Data Backup Resources

GeneaBloggers has developed a resource list of data backup methodologies and solutions. Click here to learn how you can backup almost every aspect of your blog, your browser, your computer – even Macs!

Also, don’t forget to shop here at Amazon for some of the best deals on data backup software, external hard drives and more!

©2014, copyright Thomas MacEntee. All rights reserved.

Data Backup Day – Which Is The Best Backup Method?

Which Backup Method Is Best? Data Backup Day

The short answer: the method that works for you. Seriously, why sign up for some data backup method that is unwieldy, doesn’t backup everything you need, and uses an outmoded form of technology?

Luckily there are a variety of methods, platforms, technologies, toys and gadgets to get the job done. Here’s a quick review of the more popular choices:

CDs/DVDs

The method of copying data to a CD or DVD is time consuming, labor intensive and for most users, it is a “write once” process: meaning you copy to the CD/DVD medium and you have to use a new CD/DVD for the next backup.

Another more important problem: the coating on most CDs and DVDs is only meant to last 5 to 10 years! Seriously!  So if you are sitting on old CD/DVD backups, please check them and copy the data to an external hard drive or cloud computing platform!

USB Flash Drives

I love USB flash drives, also called jump drives, especially since the amount of memory they can hold keeps going up and the price keeps coming down. One of my three back up methods is copying my data to a large USB flash drive at least once a month. Why? Because I place the flash drive in a firebox – a small fireproof safe – with all my legal papers. I can also grab it and take it with me in an emergency.

Tip: If a USB flash drive is your only method of backing up, PLEASE do not place it right next to your computer – please it in a safe location. If your computer is damaged by water or fire, the same is likely to happen to that flash drive.

External Hard Drive

Just like flash drives, the price on external hard drives has dropped and the storage amounts have increased. It is fairly common right now to see a 1TB (terabyte) portable drive for about $69 USD either online at Amazon or at the large superstores like Costco.

Many of these external hard drives comes with software that will create a backup schedule for you and copy files from your computer’s hard drive to the external drive. Backing up to a portable external hard drive is the second of my three backup methods.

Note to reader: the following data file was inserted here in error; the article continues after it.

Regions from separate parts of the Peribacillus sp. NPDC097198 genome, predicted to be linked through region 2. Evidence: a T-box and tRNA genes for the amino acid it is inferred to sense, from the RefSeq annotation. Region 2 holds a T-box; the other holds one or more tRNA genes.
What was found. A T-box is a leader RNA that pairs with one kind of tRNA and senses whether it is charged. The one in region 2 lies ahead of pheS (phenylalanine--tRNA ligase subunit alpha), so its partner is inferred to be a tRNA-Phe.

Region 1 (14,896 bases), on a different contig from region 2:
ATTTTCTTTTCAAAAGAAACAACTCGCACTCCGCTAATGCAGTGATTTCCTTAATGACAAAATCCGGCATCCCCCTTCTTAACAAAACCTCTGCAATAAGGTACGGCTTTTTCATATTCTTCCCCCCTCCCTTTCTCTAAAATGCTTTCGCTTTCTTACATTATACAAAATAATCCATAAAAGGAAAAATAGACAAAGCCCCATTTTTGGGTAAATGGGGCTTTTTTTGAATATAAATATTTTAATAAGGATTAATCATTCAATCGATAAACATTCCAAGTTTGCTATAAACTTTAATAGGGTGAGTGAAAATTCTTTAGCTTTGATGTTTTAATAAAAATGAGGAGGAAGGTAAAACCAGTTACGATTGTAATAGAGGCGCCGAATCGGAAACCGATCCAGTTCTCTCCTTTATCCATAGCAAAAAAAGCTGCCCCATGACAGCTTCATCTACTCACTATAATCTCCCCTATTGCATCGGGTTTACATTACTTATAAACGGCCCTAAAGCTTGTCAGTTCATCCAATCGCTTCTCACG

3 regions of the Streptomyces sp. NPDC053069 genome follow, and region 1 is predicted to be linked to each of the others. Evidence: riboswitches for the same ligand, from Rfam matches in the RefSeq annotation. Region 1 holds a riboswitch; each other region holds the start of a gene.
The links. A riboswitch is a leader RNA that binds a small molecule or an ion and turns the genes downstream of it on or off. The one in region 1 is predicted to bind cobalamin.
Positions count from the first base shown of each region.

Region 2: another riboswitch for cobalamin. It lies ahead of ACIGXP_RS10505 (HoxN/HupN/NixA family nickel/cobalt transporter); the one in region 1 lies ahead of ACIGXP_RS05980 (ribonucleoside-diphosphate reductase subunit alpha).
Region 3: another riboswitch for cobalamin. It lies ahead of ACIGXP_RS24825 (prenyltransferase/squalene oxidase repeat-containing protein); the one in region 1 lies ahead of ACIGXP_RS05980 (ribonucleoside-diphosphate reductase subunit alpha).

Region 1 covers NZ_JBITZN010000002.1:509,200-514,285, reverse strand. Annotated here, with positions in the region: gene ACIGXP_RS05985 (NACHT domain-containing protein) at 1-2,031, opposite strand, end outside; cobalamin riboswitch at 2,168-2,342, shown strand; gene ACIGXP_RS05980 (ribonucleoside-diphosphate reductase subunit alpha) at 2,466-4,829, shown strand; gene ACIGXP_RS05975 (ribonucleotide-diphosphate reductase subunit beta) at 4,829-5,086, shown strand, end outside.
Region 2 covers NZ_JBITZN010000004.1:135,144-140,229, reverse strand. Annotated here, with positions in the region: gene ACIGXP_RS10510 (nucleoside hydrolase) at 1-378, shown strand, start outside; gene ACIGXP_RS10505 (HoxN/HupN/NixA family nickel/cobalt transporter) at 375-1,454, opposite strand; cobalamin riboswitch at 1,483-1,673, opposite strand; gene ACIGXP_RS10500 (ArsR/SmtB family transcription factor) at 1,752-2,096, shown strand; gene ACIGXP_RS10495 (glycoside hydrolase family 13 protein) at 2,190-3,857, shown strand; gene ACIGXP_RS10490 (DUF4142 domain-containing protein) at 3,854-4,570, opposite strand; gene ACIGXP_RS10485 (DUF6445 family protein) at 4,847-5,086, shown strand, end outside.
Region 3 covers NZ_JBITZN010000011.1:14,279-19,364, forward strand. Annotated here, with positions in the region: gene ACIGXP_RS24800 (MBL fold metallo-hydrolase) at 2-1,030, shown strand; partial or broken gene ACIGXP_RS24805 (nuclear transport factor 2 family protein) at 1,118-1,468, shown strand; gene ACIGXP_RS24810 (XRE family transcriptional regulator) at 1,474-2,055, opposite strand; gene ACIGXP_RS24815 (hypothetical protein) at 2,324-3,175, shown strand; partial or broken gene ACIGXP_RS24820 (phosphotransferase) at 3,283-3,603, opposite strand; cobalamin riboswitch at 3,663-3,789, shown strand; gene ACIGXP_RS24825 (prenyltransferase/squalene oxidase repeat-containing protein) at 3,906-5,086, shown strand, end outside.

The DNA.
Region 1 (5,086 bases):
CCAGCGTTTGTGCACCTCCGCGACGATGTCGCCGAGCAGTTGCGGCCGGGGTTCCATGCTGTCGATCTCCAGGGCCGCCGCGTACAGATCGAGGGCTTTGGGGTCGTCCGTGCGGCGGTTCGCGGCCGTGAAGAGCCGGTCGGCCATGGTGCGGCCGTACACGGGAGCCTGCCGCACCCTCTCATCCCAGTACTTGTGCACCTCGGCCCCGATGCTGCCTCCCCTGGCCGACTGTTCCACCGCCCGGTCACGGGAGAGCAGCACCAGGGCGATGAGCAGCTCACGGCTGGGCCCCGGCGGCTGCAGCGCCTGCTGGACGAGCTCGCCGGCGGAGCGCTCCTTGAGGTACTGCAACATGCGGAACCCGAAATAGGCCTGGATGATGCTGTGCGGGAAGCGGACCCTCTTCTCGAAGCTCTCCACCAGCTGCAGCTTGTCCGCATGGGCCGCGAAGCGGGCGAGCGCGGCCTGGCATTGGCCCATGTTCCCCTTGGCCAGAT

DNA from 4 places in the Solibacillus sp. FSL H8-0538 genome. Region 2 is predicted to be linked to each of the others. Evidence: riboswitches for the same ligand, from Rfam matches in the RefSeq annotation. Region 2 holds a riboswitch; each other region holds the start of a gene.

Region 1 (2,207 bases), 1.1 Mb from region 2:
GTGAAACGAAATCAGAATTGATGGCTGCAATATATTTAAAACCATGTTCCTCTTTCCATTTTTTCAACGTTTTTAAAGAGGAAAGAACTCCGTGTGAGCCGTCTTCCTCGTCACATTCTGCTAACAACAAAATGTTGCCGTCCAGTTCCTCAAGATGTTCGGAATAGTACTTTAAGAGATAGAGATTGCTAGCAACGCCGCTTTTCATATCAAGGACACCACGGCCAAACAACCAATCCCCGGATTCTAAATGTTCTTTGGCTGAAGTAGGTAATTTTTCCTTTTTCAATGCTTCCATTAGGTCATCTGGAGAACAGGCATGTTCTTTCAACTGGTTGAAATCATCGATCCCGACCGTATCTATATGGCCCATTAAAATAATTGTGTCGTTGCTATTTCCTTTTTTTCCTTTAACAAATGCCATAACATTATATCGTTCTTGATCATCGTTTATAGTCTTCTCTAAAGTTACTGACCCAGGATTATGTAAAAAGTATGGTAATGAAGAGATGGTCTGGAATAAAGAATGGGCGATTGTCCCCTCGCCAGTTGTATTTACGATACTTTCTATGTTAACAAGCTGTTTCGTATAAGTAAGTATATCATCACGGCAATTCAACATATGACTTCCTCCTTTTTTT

However, just like the USB flash drives, it doesn’t make sense to keep the external hard drive right next to your desktop computer so it too might become damaged. Look for portable hard drives that you can secure in a different location.

Automated Backup Services

Automated backup services such as BackBlaze and Carbonite have become popular with users. The price range is usually around $50-$60 USD per year to backup one or two computers. You need to have a good Internet broadband connection since the initial backup can take several days. Once your initial backup is done, there’s not much more you need to do – the process takes care of itself!

The down side can be the price – for that same amount of money spent in one year, you could own your own external hard drive. The upside is that you don’t have to replace the hardware when technology changes – the backup service is on top of that.

Cloud Data Storage

The use of synchronized cloud data programs such as Dropbox, Box or One Drive continue to grow in popularity, especially with genealogists. I used Dropbox as the third method in my set of three backup methods for this reason: it automatically backs up all my files as I update them and it synchronizes them across all my devices.

Most of these cloud platforms have a free version, with Dropbox offering 2GB of base storage for free (you can earn up to 18GB through referring friends and family). The premium or paid cloud storage market has become very competitive lately, with a price war between Google Drive (at 1TB for $9.99 USD per month) and Microsoft’s One Drive (at 1TB for FREE for Microsoft Office 365 subscribers).

Some tips on using cloud programs: Don’t store sensitive data such as health records, taxes, financial data, etc. I keep those backed up on a flash drive secured in a safe place (and encrypted with a password). Also, if using the free version, make sure you log into your cloud account regularly; Dropbox has the right to delete your data from a free account if you haven’t touched it at least once in a 90 day period. And finally, don’t try to “game the system” by setting up multiple free accounts – you are guaranteed to make a mess of it and actually lose data.

Use At Least 3 Backup Methods In Tandem

Don’t rely upon one form of backup – I’ve learned that lesson the hard way. You should have at least two methods of backup – sort of like a “backup to the backup.” For me, I feel comfortable with three methods and as I said in the first paragraph, I use the methods that work best for me.

Data Backup Resources

GeneaBloggers has developed a resource list of data backup methodologies and solutions. Click here to learn how you can backup almost every aspect of your blog, your browser, your computer – even Macs!

Also, don’t forget to shop here at Amazon for some of the best deals on data backup software, external hard drives and more!

©2014, copyright Thomas MacEntee. All rights reserved.